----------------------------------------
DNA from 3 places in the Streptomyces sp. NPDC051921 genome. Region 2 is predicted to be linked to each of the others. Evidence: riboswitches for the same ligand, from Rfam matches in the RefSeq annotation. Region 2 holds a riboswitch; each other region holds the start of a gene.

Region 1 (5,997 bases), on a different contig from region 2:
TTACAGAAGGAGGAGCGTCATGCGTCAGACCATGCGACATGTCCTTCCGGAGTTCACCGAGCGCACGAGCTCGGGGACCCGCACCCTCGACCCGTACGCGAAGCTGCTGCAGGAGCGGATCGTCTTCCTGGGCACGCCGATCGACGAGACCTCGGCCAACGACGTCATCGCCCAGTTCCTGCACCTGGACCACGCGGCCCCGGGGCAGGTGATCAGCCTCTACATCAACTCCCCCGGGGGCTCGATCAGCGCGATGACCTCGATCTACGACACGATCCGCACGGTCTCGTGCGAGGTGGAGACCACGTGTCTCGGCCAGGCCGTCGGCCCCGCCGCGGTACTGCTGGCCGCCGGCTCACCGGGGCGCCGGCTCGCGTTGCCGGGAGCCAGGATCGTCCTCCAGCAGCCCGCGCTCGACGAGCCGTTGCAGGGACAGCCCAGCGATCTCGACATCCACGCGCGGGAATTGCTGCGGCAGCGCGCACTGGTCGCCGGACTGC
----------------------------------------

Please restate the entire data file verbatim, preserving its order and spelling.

DNA from 3 places in the Streptomyces sp. NPDC051921 genome. Region 2 is predicted to be linked to each of the others. Evidence: riboswitches for the same ligand, from Rfam matches in the RefSeq annotation. Region 2 holds a riboswitch; each other region holds the start of a gene.

Region 1 (5,997 bases), on a different contig from region 2:
TTACAGAAGGAGGAGCGTCATGCGTCAGACCATGCGACATGTCCTTCCGGAGTTCACCGAGCGCACGAGCTCGGGGACCCGCACCCTCGACCCGTACGCGAAGCTGCTGCAGGAGCGGATCGTCTTCCTGGGCACGCCGATCGACGAGACCTCGGCCAACGACGTCATCGCCCAGTTCCTGCACCTGGACCACGCGGCCCCGGGGCAGGTGATCAGCCTCTACATCAACTCCCCCGGGGGCTCGATCAGCGCGATGACCTCGATCTACGACACGATCCGCACGGTCTCGTGCGAGGTGGAGACCACGTGTCTCGGCCAGGCCGTCGGCCCCGCCGCGGTACTGCTGGCCGCCGGCTCACCGGGGCGCCGGCTCGCGTTGCCGGGAGCCAGGATCGTCCTCCAGCAGCCCGCGCTCGACGAGCCGTTGCAGGGACAGCCCAGCGATCTCGACATCCACGCGCGGGAATTGCTGCGGCAGCGCGCACTGGTCGCCGGACTGC